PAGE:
Jon & Dave Reynolds

Unfortunately, the results of the race are currently in limbo after stewards slapped the winning team with a team orders rule breach charge.

Meanwhile, on Saturday our daughter was appearing in her dance school’s dance team production. The production had three different acts and our daughter appeared in two. The first act was their rendition of George Ballanchine’s Serenade. It was so incredible that it almost made me tremble inside. I was mesmerized simply by the way the flowing dresses almost glowed with a luminescence under lights. So much of our modern word is fast moving, but this was much more serene with the movement seemingly slowed down. Unfortunately, after only seeing it once, I can’t remember details only the emotions it roused and this sense of being in absolute awe of how well these young women could dance. I have since watched the New York Ballet perform Serenade (on Youtube of course) and these young women can hold their heads high. Unfortunately, I don’t have any footage to share from our production, but you can click Here to see it performed by the New York City Ballet.

Margaret & Edward Quailey

Margaret O’Neill and Edward Quealy/Quailey. They’re my Great Great Grandparents. 

Meanwhile, in between driving our daughter to rehearsals, I have thrown myself back into my family history research. A few months ago, the son of my grandfather’s cousin got in touch and when I checked my notes, they were in a terrible mess. I’d managed to trace this side of the family back to an Edward Quailey/Quealy who married Margaret O’Neil in New Zealand in 1881 and they moved to Sydney in the next year or so. Anyway, I ordered Edward’s death certificate, and this showed he came from Lisheenfroor, Moyarta, Kilrush County Clare. It also showed that his parents were Thomas Quealy and Bridget Haugh. So, I was able to spend a few days deeply immersed in data without really finding out terribly much. However, it does feel like I got to meet every other Quealy family in the district.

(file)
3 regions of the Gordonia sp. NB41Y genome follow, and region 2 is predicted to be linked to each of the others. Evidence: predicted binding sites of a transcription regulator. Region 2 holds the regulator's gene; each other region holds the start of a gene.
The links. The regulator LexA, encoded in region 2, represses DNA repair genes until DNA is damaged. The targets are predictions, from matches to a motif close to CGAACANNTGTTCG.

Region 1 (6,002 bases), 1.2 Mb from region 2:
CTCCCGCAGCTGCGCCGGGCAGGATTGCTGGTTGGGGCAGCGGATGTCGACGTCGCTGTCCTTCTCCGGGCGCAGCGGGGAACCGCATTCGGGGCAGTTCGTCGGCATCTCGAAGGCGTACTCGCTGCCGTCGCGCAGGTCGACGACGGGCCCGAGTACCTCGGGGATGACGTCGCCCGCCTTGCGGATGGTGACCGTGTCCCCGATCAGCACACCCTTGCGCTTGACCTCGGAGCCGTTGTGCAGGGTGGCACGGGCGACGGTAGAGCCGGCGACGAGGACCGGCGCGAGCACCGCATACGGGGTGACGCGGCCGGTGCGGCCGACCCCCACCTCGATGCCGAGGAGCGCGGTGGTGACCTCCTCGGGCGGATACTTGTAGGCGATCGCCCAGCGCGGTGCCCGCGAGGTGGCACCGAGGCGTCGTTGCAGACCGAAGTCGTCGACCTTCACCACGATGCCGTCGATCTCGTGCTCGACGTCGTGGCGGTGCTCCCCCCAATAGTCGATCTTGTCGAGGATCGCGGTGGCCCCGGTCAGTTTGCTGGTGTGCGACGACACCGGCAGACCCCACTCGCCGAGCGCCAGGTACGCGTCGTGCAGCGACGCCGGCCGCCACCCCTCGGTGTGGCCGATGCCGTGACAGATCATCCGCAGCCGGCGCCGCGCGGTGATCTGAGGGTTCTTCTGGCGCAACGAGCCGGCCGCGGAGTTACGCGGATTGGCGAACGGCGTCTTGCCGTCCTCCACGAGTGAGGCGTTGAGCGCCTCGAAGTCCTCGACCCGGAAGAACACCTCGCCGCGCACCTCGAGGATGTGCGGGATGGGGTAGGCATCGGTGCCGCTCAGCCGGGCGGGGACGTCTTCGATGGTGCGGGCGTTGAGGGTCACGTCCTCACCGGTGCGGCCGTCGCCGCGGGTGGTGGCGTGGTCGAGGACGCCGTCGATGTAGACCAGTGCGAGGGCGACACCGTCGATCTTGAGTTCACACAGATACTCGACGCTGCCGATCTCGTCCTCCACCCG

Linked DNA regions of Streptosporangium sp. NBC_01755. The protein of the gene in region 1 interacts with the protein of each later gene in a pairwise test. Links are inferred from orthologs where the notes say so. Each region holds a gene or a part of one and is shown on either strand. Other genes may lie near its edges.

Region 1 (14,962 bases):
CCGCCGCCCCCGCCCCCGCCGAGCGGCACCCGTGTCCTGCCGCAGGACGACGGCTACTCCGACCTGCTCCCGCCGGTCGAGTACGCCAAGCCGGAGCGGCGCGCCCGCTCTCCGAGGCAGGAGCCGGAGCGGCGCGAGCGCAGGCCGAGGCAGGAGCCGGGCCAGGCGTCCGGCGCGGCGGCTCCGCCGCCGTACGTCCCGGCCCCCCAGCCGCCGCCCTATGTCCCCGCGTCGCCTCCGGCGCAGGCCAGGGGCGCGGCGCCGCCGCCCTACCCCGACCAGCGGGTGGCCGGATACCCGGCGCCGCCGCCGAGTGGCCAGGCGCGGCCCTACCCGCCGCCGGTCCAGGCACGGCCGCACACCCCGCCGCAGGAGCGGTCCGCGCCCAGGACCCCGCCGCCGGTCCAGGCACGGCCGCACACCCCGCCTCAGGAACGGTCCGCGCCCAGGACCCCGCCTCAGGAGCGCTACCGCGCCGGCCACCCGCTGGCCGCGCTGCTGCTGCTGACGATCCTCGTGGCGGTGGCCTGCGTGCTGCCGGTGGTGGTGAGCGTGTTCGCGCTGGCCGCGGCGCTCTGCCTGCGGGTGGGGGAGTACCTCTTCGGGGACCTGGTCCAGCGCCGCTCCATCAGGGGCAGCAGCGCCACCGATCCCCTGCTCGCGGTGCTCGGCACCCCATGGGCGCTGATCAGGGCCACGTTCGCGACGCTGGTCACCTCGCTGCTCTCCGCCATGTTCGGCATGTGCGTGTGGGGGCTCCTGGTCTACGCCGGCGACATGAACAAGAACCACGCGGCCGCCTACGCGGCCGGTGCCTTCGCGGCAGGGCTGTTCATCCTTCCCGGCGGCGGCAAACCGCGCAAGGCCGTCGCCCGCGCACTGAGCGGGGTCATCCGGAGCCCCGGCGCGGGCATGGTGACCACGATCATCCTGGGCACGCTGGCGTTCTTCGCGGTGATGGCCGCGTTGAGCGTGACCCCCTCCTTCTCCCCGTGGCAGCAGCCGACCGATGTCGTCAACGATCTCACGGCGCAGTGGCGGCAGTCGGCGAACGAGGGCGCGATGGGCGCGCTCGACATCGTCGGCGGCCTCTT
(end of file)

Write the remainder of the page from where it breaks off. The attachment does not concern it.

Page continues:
I don’t know what all this research tells me. With this particular branch of the family, they seemingly moved into an Irish enclave in Sydney and their children mostly married people of Irish descent. This makes sense in a way. However, I also have Aboriginal family members and that puts a different slant on things. This Ireland which was transplanted onto the the Antipodes, was Aboriginal land. Well, at least it used to be. BTW we also have an Irish Famine orphan who was brought out to Australia, Bridget Donovan. She married and Englishman and two of her sons partnered with Aboriginal women. So, it’s interesting to see how the immigrant experience can vary. That we’re all individuals. That said, some go with the flow, while others blaze their own trail.